Rogers v. New York City Transit Authority

Decision Date01 May 1997
Parties, 680 N.E.2d 142, 25 Media L. Rep. 1788 In the Matter of James L. ROGERS, Appellant, v. NEW YORK CITY TRANSIT AUTHORITY, Respondent.
CourtNew York Court of Appeals Court of Appeals


This CPLR article 78 proceeding seeks review and annulment of the New York City Transit Authority's determination, under which petitioner-appellant James Rogers was fined $50 for selling his organization's newspaper on a subway station platform in violation of Rules of the Metropolitan Transportation Authority § 1050.6(b) (21 NYCRR 1050.6[b] ). The Appellate Division order reversed a Supreme Court judgment in Rogers' favor, confirmed the Transit Authority determination and dismissed the proceeding. Rogers appeals as of right on constitutional grounds (CPLR 5601[b][1] ).

The principal, intertwined issues relate to whether (1) the Transit Authority's adoption and promulgation of regulations for specified distributions of expressive materials on subway platforms transforms those transportation system locations into public forums; (2) Rogers' sale of the newspaper is commercial activity subject to the Transit Authority regulation; (3) Rogers' claimed not-for-profit political campaign activity provides a general immunity from reasonable regulation by reason of supervening First Amendment protections; and (4) the Transit Authority's particularly applied ruling here, under the challenged regulatory paradigm, meets precedential and constitutional standards of reasonableness and fairness.

We uphold the Appellate Division ruling in favor of the Transit Authority because appellant's claims do not constitute constitutional deprivations. Rather, the Transit Authority's regulatory and adjudicative actions are within reasonable constitutional parameters, dictated by its primary and essential public transportation function and responsibility to provide safe and secure services. This case also reflects its reasonable management of a subsidiary role in fairly and evenhandedly controlling the large number and variety of purveyors of ideas, views, goods and services on its stretched network and myriad properties.


Rogers is a member of a political organization known as the Socialist Workers' Party (SWP). On October 30, 1993, just prior to the New York City elections, he and other SWP volunteers set up a card table on the mezzanine level of a subway station in Jamaica, Queens, for the purpose of campaigning for their candidates. While Rogers distributed some literature for free, he offered books and a weekly party newspaper, the Militant, for sale only. In response to a warning from a Transit Authority officer that this sales activity violated Transit Authority rules, Rogers and his associates removed their table from the subway station. Due to inclement weather, they later moved the table back inside, repositioned themselves by the station escalator and resumed their activities, including offering materials for sale. A Transit Authority officer issued Rogers a notice charging him with violating a rule against selling materials of this kind in the subway.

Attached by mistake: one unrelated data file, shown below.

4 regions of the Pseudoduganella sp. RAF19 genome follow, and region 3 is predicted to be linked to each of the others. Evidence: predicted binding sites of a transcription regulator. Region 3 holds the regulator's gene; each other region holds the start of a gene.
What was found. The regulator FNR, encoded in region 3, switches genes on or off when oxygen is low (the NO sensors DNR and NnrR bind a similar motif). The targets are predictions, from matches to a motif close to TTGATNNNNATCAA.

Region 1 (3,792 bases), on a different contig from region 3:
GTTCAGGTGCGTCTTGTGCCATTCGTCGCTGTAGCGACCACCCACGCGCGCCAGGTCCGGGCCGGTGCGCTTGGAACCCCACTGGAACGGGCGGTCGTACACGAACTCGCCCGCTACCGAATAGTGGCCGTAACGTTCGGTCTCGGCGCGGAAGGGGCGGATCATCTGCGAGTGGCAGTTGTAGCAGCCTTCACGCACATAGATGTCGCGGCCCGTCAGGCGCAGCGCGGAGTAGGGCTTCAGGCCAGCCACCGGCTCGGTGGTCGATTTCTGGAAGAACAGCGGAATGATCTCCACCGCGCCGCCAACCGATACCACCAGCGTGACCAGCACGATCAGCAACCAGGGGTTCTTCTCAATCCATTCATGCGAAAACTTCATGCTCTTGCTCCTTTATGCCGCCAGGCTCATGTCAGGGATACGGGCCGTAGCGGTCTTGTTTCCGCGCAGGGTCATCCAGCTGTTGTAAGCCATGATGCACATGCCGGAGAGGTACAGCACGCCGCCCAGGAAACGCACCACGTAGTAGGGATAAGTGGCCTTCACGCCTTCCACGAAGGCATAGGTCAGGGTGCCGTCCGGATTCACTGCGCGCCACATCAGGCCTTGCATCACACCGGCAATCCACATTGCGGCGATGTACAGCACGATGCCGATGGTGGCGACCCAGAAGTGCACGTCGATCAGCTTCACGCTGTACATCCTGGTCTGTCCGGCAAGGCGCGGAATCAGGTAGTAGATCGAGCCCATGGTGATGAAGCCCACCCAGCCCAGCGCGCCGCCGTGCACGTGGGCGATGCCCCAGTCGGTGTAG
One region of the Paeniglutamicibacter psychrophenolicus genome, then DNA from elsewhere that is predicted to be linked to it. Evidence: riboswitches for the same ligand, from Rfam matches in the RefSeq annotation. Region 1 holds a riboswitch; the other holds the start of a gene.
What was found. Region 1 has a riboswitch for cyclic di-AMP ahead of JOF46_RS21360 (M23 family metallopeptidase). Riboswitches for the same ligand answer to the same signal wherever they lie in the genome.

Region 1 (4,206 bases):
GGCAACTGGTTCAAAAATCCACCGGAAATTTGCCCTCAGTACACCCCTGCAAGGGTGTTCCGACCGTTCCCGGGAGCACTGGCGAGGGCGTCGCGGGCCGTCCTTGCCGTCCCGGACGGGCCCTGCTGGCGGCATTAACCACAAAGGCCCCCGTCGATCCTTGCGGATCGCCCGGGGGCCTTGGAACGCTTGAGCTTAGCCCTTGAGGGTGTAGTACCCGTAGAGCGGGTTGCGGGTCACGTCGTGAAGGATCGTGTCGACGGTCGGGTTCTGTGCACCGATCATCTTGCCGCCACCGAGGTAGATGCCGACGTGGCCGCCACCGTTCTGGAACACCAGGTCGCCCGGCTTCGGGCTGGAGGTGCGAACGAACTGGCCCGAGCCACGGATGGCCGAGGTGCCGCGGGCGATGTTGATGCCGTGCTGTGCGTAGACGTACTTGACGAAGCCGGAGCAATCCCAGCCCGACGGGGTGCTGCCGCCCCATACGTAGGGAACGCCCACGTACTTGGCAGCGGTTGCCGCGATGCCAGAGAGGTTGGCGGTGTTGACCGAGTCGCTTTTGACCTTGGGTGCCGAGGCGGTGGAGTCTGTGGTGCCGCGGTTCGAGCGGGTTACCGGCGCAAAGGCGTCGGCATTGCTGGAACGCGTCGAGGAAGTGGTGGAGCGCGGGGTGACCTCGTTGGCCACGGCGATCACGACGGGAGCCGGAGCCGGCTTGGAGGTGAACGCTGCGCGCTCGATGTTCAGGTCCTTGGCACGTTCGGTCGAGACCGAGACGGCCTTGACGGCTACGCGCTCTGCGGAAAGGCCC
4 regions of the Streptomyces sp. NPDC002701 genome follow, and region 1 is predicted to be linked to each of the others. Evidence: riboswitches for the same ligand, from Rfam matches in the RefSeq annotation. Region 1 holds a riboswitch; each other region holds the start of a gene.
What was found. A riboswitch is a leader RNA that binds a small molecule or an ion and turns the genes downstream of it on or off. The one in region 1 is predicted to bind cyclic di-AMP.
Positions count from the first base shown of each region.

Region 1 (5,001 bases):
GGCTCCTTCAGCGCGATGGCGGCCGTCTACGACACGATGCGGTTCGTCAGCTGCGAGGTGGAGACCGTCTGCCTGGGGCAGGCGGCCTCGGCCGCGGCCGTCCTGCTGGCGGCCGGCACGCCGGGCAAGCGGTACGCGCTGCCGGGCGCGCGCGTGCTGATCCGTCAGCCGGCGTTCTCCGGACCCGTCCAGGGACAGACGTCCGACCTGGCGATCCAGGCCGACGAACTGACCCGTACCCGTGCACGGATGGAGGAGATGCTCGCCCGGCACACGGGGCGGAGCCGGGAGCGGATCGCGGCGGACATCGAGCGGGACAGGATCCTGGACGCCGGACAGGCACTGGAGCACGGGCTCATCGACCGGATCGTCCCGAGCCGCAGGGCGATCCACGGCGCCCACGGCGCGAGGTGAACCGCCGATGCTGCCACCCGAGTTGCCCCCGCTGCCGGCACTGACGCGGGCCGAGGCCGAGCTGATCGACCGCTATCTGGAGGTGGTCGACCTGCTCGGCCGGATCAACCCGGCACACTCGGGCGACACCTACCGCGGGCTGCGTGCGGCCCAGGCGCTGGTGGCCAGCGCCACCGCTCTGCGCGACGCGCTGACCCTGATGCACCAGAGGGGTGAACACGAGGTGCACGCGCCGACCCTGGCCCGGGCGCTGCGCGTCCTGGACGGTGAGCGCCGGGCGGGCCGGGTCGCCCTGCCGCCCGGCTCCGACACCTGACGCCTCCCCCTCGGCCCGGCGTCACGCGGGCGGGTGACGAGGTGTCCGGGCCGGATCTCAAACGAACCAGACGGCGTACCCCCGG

A hearing was held and the Transit Adjudication Bureau (TAB) determined that Rogers violated section 1050.6(b) by engaging in "unauthorized commercial activity," and imposed the standard $50 fine. TAB's Appeals Board sustained the determination. Rogers sued, asserting that he did not receive a fair hearing, that his activities were permitted under 21 NYCRR 1050.6(c) and that the Transit Authority action violated his right to free speech under the Federal and State Constitutions.

The trial court ruled in Rogers' favor. It reasoned in part that the "incidental sale of a few copies of a political party's newspapers during the course of a political campaign does not constitute 'commercial activity.' " It further held that "[t]he protection afforded free speech on the street, under the circumstances of the case at bar, can be extended to include the conduct of Petitioner [on the subway premises]."

The Appellate Division unanimously reversed and dismissed the proceeding (227 A.D.2d 629, 643 N.Y.S.2d 601). The Court held that the Transit Authority's determination that Rogers violated 21 NYCRR 1050.6(b) was supportable in that it properly applied the rational rule and was entitled to deference (id., at 630, 643 N.Y.S.2d 601). Addressing the constitutional claim, the Court reasoned that the subway is not a public forum and was not transformed into one by the Transit Authority's enactment of 21 NYCRR 1050.6(c), which authorizes certain nontransit activity (id., at 630-631, 643 N.Y.S.2d 601). It concluded that the Transit Authority's limited expansion of the function of the subway, by the enactment of 21 NYCRR 1050.6(c), "expressly did not encompass the commercial activity at issue" (id., at 631, 643 N.Y.S.2d 601). We now affirm.